ISDs are strategic in dedicating their resources to support students with special needs in both special and general education classrooms and to provide early intervention for students who may be at risk of learning failure.  In the past five years, one West Michigan ISD helped drive a 16% decrease in the need for special education services in its area-Increased early childhood services, response to intervention teacher training and more referrals of young children who might need support, all played a role. Just last year, this resulted in the ISD saving approximately $13 million based on a 2000-student drop in those needing extra services in school. 

In addition to special education services, ISDs provide career and technical education, transportation, financial services and professional development.While ISDs are only one organization that could provide such services, these cooperative arrangements with local districts and communities continue to grow. In addition, ISDs are required by state statute (School Code 380.627) to respond to requests from charter schools and local districts with a proposal to provide them with these kinds of requested services.

ISDs have effective structures in place for consortium services, such as cooperative purchasing.  In 2010-11, a Southwest Michigan RESA saved local school districts $1,953,559 in software and supply costs through its regional cooperative purchasing bid program. Those districts also saved an additional $341,117 on technology licenses through the program.

There may be further opportunities for ISDs to work with municipalities.  According to an August 2012 statewide survey commissioned by Business Leaders for Michigan (BLM), Michigan voters support the idea of consolidating government services and administrative functions as a means of increasing the efficient delivery of public services.  These same voters, however, oppose consolidating governmental entities, including school districts in their entirety, increasing the role played by Michigan counties and ISDs.

While technology has made it easier to pool resources, often it is the ISD that makes it possible for schools to collaborate electronically by providing, maintaining and supporting the fiber networks that deliver technology.  A mid-Michigan ISD provides 16 districts customized technical support and maintenance of local online infrastructure. Estimates indicate that the arrangement saves each district up to $200,000 a year compared to the cost of paying for this support individually.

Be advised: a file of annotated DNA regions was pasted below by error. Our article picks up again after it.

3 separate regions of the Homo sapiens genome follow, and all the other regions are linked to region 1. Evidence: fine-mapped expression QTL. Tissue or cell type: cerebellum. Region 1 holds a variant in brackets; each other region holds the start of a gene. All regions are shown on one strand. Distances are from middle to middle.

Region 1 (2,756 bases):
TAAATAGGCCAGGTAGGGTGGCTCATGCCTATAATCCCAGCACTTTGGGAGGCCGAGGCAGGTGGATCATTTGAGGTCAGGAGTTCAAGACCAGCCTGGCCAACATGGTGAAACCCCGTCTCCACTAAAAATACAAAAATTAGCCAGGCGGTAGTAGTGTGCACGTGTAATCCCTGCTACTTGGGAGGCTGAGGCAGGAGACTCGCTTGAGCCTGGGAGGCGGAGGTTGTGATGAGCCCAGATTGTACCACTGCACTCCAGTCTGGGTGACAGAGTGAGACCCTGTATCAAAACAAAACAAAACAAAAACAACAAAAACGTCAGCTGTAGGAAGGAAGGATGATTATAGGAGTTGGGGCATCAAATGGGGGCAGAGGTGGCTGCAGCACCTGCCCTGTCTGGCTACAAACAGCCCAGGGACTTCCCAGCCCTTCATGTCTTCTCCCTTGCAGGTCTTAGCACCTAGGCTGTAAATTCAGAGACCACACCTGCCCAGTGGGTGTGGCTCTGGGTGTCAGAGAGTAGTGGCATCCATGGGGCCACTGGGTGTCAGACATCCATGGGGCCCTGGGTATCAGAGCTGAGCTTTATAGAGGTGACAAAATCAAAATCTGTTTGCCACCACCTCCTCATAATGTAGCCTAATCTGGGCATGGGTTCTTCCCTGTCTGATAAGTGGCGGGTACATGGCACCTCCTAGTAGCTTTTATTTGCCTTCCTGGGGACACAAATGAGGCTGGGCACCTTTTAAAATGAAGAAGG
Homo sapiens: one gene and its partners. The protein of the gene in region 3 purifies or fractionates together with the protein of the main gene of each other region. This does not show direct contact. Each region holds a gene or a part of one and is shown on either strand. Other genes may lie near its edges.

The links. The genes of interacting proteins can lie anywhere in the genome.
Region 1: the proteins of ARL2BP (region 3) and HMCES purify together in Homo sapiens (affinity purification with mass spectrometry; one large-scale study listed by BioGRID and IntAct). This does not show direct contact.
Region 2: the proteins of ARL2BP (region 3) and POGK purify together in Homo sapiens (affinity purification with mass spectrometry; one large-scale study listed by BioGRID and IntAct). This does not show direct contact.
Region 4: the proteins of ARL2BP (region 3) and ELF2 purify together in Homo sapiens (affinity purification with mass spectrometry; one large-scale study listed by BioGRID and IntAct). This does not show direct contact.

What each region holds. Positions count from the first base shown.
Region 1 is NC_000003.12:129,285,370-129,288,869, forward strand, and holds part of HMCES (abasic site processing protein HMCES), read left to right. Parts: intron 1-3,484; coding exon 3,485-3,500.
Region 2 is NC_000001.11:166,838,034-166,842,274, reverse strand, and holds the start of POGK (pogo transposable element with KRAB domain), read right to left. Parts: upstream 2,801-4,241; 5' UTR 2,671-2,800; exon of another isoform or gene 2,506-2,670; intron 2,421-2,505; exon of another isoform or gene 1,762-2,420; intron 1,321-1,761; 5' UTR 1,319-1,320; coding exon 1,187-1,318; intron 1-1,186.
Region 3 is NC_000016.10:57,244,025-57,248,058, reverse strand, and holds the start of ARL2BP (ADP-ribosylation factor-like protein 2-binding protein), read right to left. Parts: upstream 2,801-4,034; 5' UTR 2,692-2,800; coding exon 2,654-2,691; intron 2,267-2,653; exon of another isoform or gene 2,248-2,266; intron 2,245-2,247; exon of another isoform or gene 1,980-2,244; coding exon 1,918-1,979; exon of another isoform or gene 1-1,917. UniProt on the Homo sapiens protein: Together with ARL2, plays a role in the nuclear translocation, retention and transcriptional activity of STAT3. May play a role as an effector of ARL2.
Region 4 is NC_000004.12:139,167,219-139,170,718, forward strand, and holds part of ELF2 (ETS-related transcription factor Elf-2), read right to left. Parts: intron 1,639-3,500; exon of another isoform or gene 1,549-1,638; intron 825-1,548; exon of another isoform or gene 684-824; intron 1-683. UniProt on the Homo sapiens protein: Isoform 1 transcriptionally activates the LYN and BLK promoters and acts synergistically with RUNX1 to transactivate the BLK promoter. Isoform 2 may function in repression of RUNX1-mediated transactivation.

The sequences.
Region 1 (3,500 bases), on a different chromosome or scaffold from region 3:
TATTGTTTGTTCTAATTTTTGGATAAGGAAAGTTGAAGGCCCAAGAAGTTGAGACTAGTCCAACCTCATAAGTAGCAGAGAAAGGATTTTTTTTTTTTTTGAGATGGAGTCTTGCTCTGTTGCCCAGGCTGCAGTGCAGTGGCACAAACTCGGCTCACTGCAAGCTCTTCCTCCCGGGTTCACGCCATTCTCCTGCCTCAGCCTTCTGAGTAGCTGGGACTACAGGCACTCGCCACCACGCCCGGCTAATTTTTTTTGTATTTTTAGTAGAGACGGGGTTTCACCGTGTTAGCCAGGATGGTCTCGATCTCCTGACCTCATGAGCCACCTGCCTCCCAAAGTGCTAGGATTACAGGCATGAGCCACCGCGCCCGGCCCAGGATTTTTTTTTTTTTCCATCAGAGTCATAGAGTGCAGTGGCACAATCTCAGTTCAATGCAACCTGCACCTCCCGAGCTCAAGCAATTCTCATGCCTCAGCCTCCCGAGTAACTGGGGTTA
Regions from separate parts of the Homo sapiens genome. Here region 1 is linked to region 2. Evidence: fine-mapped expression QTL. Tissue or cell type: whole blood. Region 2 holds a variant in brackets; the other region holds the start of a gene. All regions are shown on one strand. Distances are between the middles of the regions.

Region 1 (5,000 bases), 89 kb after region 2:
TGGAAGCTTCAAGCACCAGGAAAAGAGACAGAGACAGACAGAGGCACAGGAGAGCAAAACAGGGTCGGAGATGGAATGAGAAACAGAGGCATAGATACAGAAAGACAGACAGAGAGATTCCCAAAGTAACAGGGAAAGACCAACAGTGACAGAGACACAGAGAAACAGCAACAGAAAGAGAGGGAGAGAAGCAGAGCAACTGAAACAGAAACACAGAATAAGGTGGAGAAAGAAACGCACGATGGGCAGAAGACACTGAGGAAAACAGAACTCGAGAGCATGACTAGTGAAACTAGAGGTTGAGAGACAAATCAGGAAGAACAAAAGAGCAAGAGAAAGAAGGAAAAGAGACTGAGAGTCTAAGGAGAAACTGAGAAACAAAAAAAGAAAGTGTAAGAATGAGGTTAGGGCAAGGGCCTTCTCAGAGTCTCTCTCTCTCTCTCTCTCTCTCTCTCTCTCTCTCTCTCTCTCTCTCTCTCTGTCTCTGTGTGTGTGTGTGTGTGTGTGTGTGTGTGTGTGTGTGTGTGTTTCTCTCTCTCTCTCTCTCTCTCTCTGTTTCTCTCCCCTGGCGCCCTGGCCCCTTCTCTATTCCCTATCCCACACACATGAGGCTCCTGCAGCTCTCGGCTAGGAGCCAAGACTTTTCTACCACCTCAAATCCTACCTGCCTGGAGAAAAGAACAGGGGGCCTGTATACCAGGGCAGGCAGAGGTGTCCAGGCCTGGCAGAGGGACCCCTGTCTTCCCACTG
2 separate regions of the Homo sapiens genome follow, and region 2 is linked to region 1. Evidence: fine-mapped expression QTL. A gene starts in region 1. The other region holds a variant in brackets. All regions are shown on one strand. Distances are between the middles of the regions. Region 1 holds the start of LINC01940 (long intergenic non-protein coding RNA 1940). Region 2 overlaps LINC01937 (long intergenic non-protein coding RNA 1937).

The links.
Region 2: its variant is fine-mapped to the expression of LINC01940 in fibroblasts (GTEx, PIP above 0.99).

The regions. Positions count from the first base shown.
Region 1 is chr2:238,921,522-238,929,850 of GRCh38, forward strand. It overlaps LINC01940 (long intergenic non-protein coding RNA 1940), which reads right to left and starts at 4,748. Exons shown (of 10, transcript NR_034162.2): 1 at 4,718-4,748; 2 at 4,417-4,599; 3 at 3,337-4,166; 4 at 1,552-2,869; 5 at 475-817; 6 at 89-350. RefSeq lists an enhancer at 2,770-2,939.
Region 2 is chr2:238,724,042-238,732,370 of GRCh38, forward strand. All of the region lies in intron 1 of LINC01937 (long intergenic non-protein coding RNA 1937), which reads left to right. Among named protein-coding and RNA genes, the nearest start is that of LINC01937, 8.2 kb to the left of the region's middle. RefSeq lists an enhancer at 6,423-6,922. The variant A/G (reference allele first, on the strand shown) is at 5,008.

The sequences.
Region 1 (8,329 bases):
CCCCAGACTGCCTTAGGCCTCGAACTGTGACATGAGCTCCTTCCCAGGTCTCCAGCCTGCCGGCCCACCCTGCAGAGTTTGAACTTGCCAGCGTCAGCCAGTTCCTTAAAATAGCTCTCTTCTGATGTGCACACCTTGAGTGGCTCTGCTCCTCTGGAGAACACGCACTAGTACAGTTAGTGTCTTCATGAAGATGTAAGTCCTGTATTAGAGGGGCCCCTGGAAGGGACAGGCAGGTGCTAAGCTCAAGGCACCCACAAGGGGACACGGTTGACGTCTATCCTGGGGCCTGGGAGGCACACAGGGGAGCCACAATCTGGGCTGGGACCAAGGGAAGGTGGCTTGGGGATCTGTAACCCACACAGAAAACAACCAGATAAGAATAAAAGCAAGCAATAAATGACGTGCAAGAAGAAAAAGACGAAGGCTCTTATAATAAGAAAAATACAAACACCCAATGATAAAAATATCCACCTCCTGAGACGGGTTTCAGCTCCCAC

Most states—45 of 50—operate with some type of intermediate structure.  According to the Association of Educational Service Agencies (AESA), it serves educational service agencies in 45 states; counting some 553 agencies nationwide among its members.

The world has changed significantly in the 50 years since Michigan’s ISDs were officially introduced. Today, ISDs are being reinvented in light of MDE’s downsizing, increased ISD responsibilities, the downsizing of local school districts and their request for ISDs to provide more services. 

As PSC concluded in its ISD 50th Anniversary Report, “Fifty years after their statutory creation we continue to see value in an intermediate service entity for Michigan schools. …There are simply too many school districts, too complex a web of requirements and expectations, and too many competing demands on local districts to overlook the importance of intermediaries in the system.”
To learn more about ISDs visit